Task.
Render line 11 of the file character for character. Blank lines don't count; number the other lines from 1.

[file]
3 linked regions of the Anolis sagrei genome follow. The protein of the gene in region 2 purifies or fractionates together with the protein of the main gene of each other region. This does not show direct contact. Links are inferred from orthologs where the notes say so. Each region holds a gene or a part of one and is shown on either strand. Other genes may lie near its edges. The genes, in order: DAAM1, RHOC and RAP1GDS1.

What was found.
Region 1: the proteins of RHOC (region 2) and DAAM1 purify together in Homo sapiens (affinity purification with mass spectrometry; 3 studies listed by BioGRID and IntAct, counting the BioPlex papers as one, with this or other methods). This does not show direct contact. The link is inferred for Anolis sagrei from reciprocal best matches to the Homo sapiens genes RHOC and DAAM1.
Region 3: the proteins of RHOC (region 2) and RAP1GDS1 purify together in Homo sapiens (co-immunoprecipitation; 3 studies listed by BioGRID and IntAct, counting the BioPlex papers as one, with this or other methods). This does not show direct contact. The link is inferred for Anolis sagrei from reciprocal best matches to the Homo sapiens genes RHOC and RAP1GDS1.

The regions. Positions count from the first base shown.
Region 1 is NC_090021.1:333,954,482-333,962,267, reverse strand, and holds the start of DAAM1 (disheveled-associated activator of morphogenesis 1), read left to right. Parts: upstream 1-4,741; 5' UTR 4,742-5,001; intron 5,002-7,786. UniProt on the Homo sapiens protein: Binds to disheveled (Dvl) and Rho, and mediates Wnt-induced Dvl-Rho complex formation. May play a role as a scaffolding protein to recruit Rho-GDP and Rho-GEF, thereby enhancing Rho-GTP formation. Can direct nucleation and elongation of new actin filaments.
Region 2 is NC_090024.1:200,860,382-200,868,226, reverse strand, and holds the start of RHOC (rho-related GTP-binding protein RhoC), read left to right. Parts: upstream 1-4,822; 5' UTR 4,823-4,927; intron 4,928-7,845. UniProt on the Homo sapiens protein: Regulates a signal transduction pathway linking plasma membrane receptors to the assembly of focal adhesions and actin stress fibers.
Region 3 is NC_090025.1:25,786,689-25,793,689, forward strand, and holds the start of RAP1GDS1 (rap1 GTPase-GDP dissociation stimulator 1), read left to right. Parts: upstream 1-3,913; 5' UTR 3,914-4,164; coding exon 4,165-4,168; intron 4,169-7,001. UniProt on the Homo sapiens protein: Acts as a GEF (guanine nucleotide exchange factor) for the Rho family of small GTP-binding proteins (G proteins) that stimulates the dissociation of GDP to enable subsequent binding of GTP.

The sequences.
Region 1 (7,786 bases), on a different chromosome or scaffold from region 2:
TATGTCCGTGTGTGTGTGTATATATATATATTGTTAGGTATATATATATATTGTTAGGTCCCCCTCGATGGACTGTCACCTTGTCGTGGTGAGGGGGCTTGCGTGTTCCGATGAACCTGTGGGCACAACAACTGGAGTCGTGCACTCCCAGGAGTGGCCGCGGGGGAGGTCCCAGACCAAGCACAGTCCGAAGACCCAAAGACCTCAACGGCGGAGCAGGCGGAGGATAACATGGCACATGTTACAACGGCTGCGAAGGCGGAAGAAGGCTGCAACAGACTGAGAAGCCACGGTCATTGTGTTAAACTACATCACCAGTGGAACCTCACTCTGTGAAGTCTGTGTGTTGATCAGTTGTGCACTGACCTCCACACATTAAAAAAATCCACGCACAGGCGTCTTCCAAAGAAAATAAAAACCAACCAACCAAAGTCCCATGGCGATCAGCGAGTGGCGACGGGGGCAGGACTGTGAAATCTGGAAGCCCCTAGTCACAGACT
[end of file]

TATGTCCGTGTGTGTGTGTATATATATATATTGTTAGGTATATATATATATTGTTAGGTCCCCCTCGATGGACTGTCACCTTGTCGTGGTGAGGGGGCTTGCGTGTTCCGATGAACCTGTGGGCACAACAACTGGAGTCGTGCACTCCCAGGAGTGGCCGCGGGGGAGGTCCCAGACCAAGCACAGTCCGAAGACCCAAAGACCTCAACGGCGGAGCAGGCGGAGGATAACATGGCACATGTTACAACGGCTGCGAAGGCGGAAGAAGGCTGCAACAGACTGAGAAGCCACGGTCATTGTGTTAAACTACATCACCAGTGGAACCTCACTCTGTGAAGTCTGTGTGTTGATCAGTTGTGCACTGACCTCCACACATTAAAAAAATCCACGCACAGGCGTCTTCCAAAGAAAATAAAAACCAACCAACCAAAGTCCCATGGCGATCAGCGAGTGGCGACGGGGGCAGGACTGTGAAATCTGGAAGCCCCTAGTCACAGACT